Brow Beat

The Oscars Announced a New Category Celebrating Popular Films. But There Are Better Ways to Broaden the Awards’ Appeal.

Letitia Wright and Angela Bassett in Black Panther.
Ahem.
Disney/Marvel Studios

On Wednesday, the Academy of Motion Picture Arts and Sciences announced major changes to the Oscars ceremony going forward, including a shorter, three-hour telecast and the creation of a new category “being designed around achievement in popular film.” This marks the first time the Oscars have added a new category since 2001, when the award for Best Animated Feature was introduced. The organization also announced that the date of the 2020 ceremony has been moved up.

In a letter to Academy members obtained by the Hollywood Reporter, the board of governors explained the changes further: To accommodate the shorter telecast, the awards for certain categories—which have not yet been determined but will presumably be the less glamorous ones, like Sound Editing and Mixing—will be presented during commercial breaks, with edited footage of the recipients winning to be shown later in the broadcast. The board did not offer any details about the new popular film category, except to promise that eligibility requirements are forthcoming. “We have heard from many of you about improvements needed to keep the Oscars and our Academy relevant in a changing world,” the board’s letter concludes. “The Board of Governors took this charge seriously.”

But creating a category that segregates popular films from more elevated fare hardly seems like an improvement or likely to keep the academy relevant, since it calls attention to the awards’ elitism rather than actually broadening their appeal. If the academy really wants to make the Oscars more appealing to a wider audience, it should consider just recognizing the artistic merit of deserving popular films instead of cordoning them off in their own category. After all, wasn’t that part of the justification for expanding the Best Picture category in 2009, that having more than five nominees would allow room for both obscure indies and more popular fare that might otherwise be squeezed out of the race?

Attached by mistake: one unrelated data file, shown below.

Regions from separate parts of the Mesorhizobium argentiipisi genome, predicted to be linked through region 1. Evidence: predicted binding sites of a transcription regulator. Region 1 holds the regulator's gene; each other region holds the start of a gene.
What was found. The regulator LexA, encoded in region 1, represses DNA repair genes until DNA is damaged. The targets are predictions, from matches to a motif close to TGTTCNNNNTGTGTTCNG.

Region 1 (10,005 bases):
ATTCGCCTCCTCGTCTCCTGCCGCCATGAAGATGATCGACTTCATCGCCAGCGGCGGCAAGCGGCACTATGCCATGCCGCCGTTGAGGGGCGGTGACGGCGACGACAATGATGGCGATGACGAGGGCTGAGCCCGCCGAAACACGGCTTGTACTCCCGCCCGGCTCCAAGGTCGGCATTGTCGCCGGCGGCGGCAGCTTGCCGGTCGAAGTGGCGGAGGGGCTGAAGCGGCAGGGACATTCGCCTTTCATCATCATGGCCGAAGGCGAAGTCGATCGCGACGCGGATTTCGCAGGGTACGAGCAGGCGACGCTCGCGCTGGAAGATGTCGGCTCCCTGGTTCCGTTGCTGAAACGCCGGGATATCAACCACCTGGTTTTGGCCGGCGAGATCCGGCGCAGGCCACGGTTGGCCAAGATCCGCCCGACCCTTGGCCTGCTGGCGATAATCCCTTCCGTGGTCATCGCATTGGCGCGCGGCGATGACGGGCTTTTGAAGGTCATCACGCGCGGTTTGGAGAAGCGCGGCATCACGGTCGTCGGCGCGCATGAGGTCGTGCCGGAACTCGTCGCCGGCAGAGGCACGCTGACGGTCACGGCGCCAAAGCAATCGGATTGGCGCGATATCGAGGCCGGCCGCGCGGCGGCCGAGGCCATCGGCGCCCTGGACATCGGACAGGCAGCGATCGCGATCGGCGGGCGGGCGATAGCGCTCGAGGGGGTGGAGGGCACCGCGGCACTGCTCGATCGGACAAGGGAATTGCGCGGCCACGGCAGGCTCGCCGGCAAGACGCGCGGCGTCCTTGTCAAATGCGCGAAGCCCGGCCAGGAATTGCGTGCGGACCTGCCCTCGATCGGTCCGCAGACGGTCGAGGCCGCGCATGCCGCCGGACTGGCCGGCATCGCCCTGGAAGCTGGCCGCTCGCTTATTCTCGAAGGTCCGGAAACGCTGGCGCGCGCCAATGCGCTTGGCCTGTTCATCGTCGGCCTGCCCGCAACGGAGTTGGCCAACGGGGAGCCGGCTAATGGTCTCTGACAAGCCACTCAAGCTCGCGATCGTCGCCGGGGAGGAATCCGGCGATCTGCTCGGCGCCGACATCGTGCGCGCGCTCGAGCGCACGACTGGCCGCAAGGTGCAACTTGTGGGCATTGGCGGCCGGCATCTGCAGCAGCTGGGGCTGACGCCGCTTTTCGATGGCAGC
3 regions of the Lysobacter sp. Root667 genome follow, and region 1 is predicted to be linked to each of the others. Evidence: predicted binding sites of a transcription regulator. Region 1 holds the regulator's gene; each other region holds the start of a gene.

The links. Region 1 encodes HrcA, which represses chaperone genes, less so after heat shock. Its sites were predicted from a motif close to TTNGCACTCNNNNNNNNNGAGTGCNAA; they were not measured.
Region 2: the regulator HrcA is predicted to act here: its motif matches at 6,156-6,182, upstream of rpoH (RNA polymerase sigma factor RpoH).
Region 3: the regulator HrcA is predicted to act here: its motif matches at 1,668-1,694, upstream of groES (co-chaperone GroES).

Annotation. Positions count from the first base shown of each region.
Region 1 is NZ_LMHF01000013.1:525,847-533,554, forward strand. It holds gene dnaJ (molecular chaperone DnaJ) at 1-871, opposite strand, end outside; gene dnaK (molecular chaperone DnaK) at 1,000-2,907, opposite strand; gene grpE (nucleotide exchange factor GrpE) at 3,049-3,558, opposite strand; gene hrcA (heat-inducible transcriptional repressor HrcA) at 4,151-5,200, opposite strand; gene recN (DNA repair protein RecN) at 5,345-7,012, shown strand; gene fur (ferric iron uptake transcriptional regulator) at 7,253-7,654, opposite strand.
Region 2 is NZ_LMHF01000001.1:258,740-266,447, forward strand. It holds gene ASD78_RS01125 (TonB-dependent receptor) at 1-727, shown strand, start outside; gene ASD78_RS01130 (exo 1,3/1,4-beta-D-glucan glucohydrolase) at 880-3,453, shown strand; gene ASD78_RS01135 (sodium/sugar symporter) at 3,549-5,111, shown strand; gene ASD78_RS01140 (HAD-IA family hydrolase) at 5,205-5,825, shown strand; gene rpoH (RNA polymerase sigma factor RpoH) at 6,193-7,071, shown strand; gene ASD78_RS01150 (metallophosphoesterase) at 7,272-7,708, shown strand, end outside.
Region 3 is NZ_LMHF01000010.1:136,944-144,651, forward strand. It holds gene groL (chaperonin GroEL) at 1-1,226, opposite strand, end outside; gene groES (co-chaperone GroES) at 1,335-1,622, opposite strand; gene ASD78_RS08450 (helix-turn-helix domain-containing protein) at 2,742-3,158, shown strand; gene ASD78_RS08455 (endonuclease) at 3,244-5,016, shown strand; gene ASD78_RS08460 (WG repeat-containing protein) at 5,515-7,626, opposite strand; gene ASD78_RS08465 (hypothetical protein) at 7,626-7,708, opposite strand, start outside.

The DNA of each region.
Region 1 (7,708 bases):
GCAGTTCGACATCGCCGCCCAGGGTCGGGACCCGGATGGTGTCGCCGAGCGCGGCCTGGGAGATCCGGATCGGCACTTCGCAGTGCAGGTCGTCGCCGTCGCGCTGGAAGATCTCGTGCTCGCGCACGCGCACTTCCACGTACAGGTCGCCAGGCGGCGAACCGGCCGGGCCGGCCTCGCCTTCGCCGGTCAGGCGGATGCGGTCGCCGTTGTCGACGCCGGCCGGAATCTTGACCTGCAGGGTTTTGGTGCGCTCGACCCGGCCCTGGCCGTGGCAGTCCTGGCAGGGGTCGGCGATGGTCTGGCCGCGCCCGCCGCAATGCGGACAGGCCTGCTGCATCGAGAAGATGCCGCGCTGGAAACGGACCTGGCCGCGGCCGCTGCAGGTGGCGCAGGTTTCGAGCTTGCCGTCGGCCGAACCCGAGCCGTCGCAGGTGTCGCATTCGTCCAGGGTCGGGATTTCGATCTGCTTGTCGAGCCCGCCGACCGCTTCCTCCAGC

That expansion was in many ways a response to the academy snubbing The Dark Knight for a Best Picture nomination a year earlier, despite rave reviews from critics and a $1 billion total at the box office. Similarly, the new “achievement in popular film” category seems like the board’s trying to avoid repeating history in 2018, in case another popular superhero movie is similarly snubbed for Best Picture: Black Panther, another commercial success that also won over critics. It’s certainly to the academy’s benefit to nominate a box-office triumph in some capacity, since the Oscar telecast’s ratings go up when it does.

Still, if the academy is really itching to shed its stodgy image and create a new category that will favor blockbusters, it should make it one that recognizes an actual achievement in film, like Best Stunt Coordination or Best Motion-Capture Performance. It could even take its current plan a step further and break down the Best Picture award into subdivisions for indie movies, midbudget pictures, and blockbusters, rather than specifically singling out popular movies as the Other. At the end of the (three-hour!) ceremony, pretty much any solution would be better than sticking Black Panther with a participation trophy.